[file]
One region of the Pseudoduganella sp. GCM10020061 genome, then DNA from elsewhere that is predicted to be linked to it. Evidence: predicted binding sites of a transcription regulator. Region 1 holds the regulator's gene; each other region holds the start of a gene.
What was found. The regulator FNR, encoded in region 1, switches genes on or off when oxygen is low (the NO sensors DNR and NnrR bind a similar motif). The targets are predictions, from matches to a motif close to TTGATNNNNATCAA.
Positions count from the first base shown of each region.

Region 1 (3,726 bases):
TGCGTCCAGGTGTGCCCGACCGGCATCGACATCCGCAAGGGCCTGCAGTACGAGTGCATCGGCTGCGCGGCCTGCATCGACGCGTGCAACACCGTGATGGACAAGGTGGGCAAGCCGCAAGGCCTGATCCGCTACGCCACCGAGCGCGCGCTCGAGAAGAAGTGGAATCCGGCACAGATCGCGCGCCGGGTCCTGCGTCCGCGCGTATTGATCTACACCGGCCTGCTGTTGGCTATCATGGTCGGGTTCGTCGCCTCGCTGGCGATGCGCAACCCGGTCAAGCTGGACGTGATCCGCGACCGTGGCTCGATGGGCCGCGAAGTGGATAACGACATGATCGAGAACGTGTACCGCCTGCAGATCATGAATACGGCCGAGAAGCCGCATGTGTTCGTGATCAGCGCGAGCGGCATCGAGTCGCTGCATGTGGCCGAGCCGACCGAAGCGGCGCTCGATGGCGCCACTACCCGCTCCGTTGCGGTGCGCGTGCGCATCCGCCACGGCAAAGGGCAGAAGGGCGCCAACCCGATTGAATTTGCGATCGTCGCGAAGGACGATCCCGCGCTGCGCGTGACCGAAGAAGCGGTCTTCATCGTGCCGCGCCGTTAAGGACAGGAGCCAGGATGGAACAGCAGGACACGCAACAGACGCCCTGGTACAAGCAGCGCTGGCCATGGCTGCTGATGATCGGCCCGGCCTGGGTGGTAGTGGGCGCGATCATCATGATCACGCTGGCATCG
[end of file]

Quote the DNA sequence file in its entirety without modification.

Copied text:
One region of the Pseudoduganella sp. GCM10020061 genome, then DNA from elsewhere that is predicted to be linked to it. Evidence: predicted binding sites of a transcription regulator. Region 1 holds the regulator's gene; each other region holds the start of a gene.
What was found. The regulator FNR, encoded in region 1, switches genes on or off when oxygen is low (the NO sensors DNR and NnrR bind a similar motif). The targets are predictions, from matches to a motif close to TTGATNNNNATCAA.
Positions count from the first base shown of each region.

Region 1 (3,726 bases):
TGCGTCCAGGTGTGCCCGACCGGCATCGACATCCGCAAGGGCCTGCAGTACGAGTGCATCGGCTGCGCGGCCTGCATCGACGCGTGCAACACCGTGATGGACAAGGTGGGCAAGCCGCAAGGCCTGATCCGCTACGCCACCGAGCGCGCGCTCGAGAAGAAGTGGAATCCGGCACAGATCGCGCGCCGGGTCCTGCGTCCGCGCGTATTGATCTACACCGGCCTGCTGTTGGCTATCATGGTCGGGTTCGTCGCCTCGCTGGCGATGCGCAACCCGGTCAAGCTGGACGTGATCCGCGACCGTGGCTCGATGGGCCGCGAAGTGGATAACGACATGATCGAGAACGTGTACCGCCTGCAGATCATGAATACGGCCGAGAAGCCGCATGTGTTCGTGATCAGCGCGAGCGGCATCGAGTCGCTGCATGTGGCCGAGCCGACCGAAGCGGCGCTCGATGGCGCCACTACCCGCTCCGTTGCGGTGCGCGTGCGCATCCGCCACGGCAAAGGGCAGAAGGGCGCCAACCCGATTGAATTTGCGATCGTCGCGAAGGACGATCCCGCGCTGCGCGTGACCGAAGAAGCGGTCTTCATCGTGCCGCGCCGTTAAGGACAGGAGCCAGGATGGAACAGCAGGACACGCAACAGACGCCCTGGTACAAGCAGCGCTGGCCATGGCTGCTGATGATCGGCCCGGCCTGGGTGGTAGTGGGCGCGATCATCATGATCACGCTGGCATCG